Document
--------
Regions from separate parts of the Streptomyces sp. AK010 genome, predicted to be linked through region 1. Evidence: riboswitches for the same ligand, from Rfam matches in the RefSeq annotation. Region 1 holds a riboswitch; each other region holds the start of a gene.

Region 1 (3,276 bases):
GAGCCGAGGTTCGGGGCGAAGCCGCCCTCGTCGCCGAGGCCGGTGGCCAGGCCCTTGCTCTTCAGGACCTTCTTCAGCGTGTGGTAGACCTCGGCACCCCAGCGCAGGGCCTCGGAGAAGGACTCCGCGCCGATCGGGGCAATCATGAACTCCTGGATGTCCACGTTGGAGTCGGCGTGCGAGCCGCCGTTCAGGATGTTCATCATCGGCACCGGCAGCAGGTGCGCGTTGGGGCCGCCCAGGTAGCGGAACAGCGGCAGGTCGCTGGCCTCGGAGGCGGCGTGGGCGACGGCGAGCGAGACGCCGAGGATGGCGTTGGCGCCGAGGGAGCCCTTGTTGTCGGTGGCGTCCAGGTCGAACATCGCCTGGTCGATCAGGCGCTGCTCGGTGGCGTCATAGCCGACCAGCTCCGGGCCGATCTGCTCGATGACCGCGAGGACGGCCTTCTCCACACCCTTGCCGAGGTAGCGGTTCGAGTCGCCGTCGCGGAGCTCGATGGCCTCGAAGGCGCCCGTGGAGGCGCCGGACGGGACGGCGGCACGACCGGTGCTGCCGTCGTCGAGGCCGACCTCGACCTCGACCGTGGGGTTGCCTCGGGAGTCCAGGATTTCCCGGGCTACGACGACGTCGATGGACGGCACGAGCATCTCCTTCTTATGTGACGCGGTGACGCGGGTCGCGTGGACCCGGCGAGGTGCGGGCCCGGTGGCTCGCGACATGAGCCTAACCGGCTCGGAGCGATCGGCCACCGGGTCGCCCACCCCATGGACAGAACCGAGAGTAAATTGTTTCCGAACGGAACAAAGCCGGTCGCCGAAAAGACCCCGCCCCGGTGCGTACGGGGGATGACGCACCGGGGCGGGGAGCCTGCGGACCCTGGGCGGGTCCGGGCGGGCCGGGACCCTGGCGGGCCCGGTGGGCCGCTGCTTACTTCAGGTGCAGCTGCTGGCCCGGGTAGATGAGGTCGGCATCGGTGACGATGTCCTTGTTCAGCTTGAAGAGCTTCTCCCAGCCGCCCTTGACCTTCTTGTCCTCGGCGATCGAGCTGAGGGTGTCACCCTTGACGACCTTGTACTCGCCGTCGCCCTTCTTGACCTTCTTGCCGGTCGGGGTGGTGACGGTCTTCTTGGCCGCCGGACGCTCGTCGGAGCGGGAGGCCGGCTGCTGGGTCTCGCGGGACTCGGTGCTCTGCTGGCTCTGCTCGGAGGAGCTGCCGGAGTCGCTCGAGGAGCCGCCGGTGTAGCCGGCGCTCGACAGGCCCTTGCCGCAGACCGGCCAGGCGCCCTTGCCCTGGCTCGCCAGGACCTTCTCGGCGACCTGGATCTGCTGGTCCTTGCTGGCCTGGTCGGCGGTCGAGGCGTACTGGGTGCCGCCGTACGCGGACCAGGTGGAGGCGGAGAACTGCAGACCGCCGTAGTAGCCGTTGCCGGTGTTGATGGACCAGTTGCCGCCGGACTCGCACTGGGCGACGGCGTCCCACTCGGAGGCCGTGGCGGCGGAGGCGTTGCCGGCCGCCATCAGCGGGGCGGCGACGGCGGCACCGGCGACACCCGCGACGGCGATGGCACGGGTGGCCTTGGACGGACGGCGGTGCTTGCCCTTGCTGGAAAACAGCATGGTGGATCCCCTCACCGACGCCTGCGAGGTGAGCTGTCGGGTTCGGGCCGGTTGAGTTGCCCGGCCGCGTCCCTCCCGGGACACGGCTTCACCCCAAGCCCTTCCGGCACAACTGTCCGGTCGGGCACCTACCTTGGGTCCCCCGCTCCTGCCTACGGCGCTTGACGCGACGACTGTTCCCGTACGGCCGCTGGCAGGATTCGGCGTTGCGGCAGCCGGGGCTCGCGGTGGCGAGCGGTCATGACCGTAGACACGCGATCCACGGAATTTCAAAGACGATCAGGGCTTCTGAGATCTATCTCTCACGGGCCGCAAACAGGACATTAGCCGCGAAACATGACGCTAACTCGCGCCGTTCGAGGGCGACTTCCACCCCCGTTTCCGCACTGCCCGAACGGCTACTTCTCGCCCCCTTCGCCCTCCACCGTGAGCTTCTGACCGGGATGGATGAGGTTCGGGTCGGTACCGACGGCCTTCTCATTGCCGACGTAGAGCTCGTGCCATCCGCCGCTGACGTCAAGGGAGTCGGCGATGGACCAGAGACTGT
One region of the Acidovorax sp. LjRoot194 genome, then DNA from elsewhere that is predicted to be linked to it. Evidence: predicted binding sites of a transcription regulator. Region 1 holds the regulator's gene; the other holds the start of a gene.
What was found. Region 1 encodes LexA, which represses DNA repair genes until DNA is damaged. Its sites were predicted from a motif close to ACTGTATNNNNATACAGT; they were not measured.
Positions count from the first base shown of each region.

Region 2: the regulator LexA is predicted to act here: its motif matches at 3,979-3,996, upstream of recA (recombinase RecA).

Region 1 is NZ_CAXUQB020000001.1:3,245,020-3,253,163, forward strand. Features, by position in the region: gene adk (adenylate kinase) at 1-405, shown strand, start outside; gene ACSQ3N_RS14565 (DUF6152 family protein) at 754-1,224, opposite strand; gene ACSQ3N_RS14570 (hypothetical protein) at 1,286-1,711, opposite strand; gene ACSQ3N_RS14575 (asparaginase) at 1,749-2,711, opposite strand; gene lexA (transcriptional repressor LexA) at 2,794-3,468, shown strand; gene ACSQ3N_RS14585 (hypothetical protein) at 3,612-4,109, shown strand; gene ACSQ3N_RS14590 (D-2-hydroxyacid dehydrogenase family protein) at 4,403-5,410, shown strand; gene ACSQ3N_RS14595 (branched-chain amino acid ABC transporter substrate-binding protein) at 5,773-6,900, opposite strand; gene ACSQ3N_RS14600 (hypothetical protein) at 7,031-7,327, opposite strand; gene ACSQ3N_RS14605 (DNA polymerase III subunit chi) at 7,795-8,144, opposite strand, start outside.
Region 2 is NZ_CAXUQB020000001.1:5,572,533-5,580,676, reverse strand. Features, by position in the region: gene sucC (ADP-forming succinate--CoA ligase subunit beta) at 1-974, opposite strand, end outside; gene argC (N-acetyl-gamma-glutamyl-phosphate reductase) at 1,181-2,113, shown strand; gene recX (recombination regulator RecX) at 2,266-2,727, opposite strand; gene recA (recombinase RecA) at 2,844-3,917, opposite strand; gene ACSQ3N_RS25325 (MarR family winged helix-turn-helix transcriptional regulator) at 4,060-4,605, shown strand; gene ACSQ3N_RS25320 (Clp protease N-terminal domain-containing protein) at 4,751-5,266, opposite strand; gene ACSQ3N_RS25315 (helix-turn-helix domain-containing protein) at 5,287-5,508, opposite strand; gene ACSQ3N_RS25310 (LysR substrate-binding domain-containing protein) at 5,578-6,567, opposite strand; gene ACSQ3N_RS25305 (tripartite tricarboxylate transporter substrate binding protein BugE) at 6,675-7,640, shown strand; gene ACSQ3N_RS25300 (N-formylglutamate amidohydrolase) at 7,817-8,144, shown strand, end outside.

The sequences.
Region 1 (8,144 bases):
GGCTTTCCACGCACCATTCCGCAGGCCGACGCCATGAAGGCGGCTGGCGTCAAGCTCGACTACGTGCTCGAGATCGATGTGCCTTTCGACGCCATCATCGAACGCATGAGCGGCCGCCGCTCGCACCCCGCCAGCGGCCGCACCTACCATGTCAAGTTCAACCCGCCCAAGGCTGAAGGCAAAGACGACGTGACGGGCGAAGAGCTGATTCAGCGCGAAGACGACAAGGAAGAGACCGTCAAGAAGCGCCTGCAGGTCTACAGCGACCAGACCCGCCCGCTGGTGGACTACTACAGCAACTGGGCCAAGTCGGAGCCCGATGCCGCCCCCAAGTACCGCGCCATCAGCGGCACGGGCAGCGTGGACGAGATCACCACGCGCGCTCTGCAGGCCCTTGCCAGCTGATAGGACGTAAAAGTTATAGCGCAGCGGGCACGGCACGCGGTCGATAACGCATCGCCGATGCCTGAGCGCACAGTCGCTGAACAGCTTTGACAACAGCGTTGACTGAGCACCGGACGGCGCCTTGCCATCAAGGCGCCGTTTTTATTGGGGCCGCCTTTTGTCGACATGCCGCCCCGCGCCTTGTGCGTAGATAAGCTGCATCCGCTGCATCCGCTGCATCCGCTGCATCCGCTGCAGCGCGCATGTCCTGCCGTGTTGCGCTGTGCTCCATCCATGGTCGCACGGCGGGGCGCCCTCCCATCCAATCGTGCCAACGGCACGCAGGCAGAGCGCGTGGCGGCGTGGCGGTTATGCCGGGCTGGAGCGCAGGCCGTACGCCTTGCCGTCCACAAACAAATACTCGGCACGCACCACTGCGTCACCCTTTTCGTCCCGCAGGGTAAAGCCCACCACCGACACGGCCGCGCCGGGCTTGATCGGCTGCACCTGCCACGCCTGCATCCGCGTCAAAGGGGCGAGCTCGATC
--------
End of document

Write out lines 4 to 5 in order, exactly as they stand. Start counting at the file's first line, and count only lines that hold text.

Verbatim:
One region of the Acidovorax sp. LjRoot194 genome, then DNA from elsewhere that is predicted to be linked to it. Evidence: predicted binding sites of a transcription regulator. Region 1 holds the regulator's gene; the other holds the start of a gene.
What was found. Region 1 encodes LexA, which represses DNA repair genes until DNA is damaged. Its sites were predicted from a motif close to ACTGTATNNNNATACAGT; they were not measured.